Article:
Physico-chemical properties

Molecular conformation

Monoglycerides and glycerol carbonate esters are two families of bifunctionnal biomolecules. The hydrophobic part of monoglycerides is a hydrocarbon chain and the hydrophilic component is a glycerol unit. The hydrocarbon chain is provided by the plant fatty acids. They are inserted in position 1 of the glycerol. The glyceryl polar head containing two free hydroxyl and the lipophilic fatty acid chain give to monoglycerides an amphiphilic character. Glycerol carbonate esters differ because they are monoglycerides of fatty acid esters in which the hydroxyl functions are blocked. They are oleophilic compounds in which the hydrophobic moiety is a hydrocarbon chain and the hydrophilic part is the glycerol cyclocarbonate head. Chemically, monoglycerides consist of an exocyclic ester linkage between the hydrophobic part and the polar head. Glycerol carbonate fatty acid esters consist of an exoxyclic ester linkage between the hydrophobic part and the polar head containing two endocyclic ester functions. These both type of ester functions can be discriminated by FTIR spectroscopy (figure 3). The endocyclic esters (Oki and Nakanishi, 1971), are characterized by a band at 1797 cm-1 whereas the exocyclic ester, give à vibrational band at 1743 cm-1. The conformation variability of the polar heads, glycerol or glycerol carbonate, were very interesting because this impacts the hydrogen bonding capacity. At interfaces and in presence of water, physico-chemical properties could be affected.

thumbnail Figure 3.

Transmission FTIR analysis of glycerol monolaurate and glycerol carbonate laurate in DMSO. Concentration in fatty acid ester ≈0.01mg.mL−1. Bruker Tensor 27 apparatus equipped with DTGS detector was used.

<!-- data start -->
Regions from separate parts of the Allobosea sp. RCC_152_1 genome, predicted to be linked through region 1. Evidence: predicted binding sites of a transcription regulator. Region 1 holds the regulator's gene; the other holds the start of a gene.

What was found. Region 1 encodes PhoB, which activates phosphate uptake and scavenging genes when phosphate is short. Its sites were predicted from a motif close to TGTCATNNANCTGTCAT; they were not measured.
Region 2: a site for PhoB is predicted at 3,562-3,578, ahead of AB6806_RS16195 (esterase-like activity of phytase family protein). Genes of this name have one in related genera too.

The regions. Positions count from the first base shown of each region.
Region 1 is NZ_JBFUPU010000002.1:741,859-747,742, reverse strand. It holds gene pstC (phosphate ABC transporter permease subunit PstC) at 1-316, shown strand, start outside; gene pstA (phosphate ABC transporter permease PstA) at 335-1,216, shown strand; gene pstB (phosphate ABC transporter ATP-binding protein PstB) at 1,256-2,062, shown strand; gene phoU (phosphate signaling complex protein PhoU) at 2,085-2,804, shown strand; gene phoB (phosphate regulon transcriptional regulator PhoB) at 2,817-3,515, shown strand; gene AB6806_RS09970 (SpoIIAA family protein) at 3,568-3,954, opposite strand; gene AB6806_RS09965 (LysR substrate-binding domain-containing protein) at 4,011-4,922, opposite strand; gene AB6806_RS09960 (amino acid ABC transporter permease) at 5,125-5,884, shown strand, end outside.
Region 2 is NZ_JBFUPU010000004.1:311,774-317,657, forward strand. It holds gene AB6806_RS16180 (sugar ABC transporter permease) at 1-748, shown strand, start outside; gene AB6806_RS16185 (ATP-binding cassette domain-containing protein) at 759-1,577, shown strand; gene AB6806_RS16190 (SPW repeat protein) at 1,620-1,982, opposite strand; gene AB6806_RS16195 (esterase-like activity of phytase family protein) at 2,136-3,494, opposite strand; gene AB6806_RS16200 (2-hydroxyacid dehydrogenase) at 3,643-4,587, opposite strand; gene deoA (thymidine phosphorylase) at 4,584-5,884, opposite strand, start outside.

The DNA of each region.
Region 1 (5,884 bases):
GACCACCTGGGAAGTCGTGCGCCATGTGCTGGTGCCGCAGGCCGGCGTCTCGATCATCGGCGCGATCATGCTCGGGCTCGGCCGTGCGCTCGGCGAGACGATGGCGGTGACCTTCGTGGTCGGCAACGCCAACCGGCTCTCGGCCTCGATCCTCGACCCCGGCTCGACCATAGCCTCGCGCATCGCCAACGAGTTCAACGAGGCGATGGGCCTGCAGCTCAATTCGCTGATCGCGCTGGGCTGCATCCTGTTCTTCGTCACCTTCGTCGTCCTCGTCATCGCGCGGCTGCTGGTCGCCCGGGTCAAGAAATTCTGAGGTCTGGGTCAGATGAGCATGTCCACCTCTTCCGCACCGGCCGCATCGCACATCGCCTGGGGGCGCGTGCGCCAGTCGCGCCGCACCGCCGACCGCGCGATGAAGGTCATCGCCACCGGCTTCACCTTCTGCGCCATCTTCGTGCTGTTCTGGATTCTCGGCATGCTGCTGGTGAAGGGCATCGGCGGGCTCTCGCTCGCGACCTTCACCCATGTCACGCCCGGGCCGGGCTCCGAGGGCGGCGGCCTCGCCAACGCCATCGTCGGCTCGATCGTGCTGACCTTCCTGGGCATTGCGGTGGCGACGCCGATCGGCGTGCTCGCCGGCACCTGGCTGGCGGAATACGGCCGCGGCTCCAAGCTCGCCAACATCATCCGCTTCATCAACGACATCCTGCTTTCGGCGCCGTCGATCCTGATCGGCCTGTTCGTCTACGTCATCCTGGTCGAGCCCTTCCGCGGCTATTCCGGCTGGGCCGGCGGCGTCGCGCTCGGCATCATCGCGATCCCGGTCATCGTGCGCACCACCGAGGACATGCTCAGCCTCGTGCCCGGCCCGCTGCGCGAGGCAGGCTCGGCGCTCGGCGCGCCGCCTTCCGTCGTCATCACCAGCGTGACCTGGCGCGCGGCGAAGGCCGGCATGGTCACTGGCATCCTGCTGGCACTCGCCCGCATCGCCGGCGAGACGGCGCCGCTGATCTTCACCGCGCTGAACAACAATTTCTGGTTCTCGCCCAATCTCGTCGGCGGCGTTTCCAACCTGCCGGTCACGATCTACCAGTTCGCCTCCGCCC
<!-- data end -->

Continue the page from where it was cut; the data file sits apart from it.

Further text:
Polymorphism of pure molecules

There is no long-chain compound which is not polymorphic, and this property is particularly pronounced in fats and lipids. The crystallization behavior of fatty molecules (the crystallization rate, crystal size and network, crystal morphology and crystallinity) is directly influenced by the polymorphism; polymorphism depends on the molecular structure itself and on several external factors such as temperature, pressure, solvent, the rate of crystallization, and impurities. Differential scanning calorimetry (DSC) is a technic which allows highlighting the different polymorphisms. A DSC Mettler Toledo DSC1Stare System apparatus (Perkin Elmer, USA) equipped with an IntraCooler cooling system was used. The purge gas was nitrogen at a rate of 20 ml/min. Indium (Tm = 156.6°C, ΔH f = 28.45 J/g) and distilled water (Tm = 0°C, ΔH f = 333.79 J/g) were used for calibration. Data were analyzed using Pyris software (Perkin Elmer). Samples of ca. 4-10 mg were weighed into aluminum pans to the nearest 0.1 mg, and covers were hermetically sealed into placed with O-rings. An empty, hermetically sealed aluminium pan was used as the reference. To erase the thermal history of the samples, they were heated to 80°C for 5 min before the analysis of thermal behavior. Successive cycle of cooling and heating were applied with different cooling and heating rate: 1°C/min, 5°C/min, 10°C/min and 20°C/min.